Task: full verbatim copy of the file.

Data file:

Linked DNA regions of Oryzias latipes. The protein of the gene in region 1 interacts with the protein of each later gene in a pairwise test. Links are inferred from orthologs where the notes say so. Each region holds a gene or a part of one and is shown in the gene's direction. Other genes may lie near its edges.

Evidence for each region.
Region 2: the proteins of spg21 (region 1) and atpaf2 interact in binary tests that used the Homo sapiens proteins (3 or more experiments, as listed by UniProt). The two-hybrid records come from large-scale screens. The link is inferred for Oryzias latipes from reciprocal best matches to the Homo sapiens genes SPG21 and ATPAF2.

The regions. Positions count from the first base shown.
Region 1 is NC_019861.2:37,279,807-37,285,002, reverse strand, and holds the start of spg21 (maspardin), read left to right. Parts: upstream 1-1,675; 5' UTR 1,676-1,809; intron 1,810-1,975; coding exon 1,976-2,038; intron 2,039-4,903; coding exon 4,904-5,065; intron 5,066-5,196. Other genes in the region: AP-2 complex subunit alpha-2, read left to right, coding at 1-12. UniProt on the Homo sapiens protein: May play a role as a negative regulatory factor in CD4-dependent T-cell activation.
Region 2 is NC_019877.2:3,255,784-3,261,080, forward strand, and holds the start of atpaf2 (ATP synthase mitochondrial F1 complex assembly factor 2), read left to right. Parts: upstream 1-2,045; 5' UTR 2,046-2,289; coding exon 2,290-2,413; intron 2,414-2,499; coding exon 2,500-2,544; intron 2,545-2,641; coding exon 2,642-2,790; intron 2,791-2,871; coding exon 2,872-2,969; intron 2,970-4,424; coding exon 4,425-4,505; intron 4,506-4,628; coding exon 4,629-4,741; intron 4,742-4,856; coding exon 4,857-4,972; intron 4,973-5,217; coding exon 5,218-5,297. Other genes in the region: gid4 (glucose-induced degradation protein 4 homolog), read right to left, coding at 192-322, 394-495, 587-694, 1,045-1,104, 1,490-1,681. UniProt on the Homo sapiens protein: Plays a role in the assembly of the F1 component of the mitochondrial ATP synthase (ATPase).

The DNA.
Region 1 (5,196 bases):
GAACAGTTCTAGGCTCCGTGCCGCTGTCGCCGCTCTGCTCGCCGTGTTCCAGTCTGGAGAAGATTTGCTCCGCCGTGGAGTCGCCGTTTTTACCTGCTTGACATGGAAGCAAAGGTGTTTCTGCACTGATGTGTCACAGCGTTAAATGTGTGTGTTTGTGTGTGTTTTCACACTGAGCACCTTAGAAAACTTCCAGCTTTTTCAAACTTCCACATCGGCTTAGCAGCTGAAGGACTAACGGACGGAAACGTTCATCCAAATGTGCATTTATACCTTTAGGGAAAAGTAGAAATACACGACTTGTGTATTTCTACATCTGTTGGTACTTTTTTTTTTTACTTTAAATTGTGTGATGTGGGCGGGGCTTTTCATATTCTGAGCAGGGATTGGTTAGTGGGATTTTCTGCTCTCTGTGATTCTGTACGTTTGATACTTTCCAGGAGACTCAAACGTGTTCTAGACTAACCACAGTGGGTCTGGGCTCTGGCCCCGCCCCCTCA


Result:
Linked DNA regions of Oryzias latipes. The protein of the gene in region 1 interacts with the protein of each later gene in a pairwise test. Links are inferred from orthologs where the notes say so. Each region holds a gene or a part of one and is shown in the gene's direction. Other genes may lie near its edges.

Evidence for each region.
Region 2: the proteins of spg21 (region 1) and atpaf2 interact in binary tests that used the Homo sapiens proteins (3 or more experiments, as listed by UniProt). The two-hybrid records come from large-scale screens. The link is inferred for Oryzias latipes from reciprocal best matches to the Homo sapiens genes SPG21 and ATPAF2.

The regions. Positions count from the first base shown.
Region 1 is NC_019861.2:37,279,807-37,285,002, reverse strand, and holds the start of spg21 (maspardin), read left to right. Parts: upstream 1-1,675; 5' UTR 1,676-1,809; intron 1,810-1,975; coding exon 1,976-2,038; intron 2,039-4,903; coding exon 4,904-5,065; intron 5,066-5,196. Other genes in the region: AP-2 complex subunit alpha-2, read left to right, coding at 1-12. UniProt on the Homo sapiens protein: May play a role as a negative regulatory factor in CD4-dependent T-cell activation.
Region 2 is NC_019877.2:3,255,784-3,261,080, forward strand, and holds the start of atpaf2 (ATP synthase mitochondrial F1 complex assembly factor 2), read left to right. Parts: upstream 1-2,045; 5' UTR 2,046-2,289; coding exon 2,290-2,413; intron 2,414-2,499; coding exon 2,500-2,544; intron 2,545-2,641; coding exon 2,642-2,790; intron 2,791-2,871; coding exon 2,872-2,969; intron 2,970-4,424; coding exon 4,425-4,505; intron 4,506-4,628; coding exon 4,629-4,741; intron 4,742-4,856; coding exon 4,857-4,972; intron 4,973-5,217; coding exon 5,218-5,297. Other genes in the region: gid4 (glucose-induced degradation protein 4 homolog), read right to left, coding at 192-322, 394-495, 587-694, 1,045-1,104, 1,490-1,681. UniProt on the Homo sapiens protein: Plays a role in the assembly of the F1 component of the mitochondrial ATP synthase (ATPase).

The DNA.
Region 1 (5,196 bases):
GAACAGTTCTAGGCTCCGTGCCGCTGTCGCCGCTCTGCTCGCCGTGTTCCAGTCTGGAGAAGATTTGCTCCGCCGTGGAGTCGCCGTTTTTACCTGCTTGACATGGAAGCAAAGGTGTTTCTGCACTGATGTGTCACAGCGTTAAATGTGTGTGTTTGTGTGTGTTTTCACACTGAGCACCTTAGAAAACTTCCAGCTTTTTCAAACTTCCACATCGGCTTAGCAGCTGAAGGACTAACGGACGGAAACGTTCATCCAAATGTGCATTTATACCTTTAGGGAAAAGTAGAAATACACGACTTGTGTATTTCTACATCTGTTGGTACTTTTTTTTTTTACTTTAAATTGTGTGATGTGGGCGGGGCTTTTCATATTCTGAGCAGGGATTGGTTAGTGGGATTTTCTGCTCTCTGTGATTCTGTACGTTTGATACTTTCCAGGAGACTCAAACGTGTTCTAGACTAACCACAGTGGGTCTGGGCTCTGGCCCCGCCCCCTCA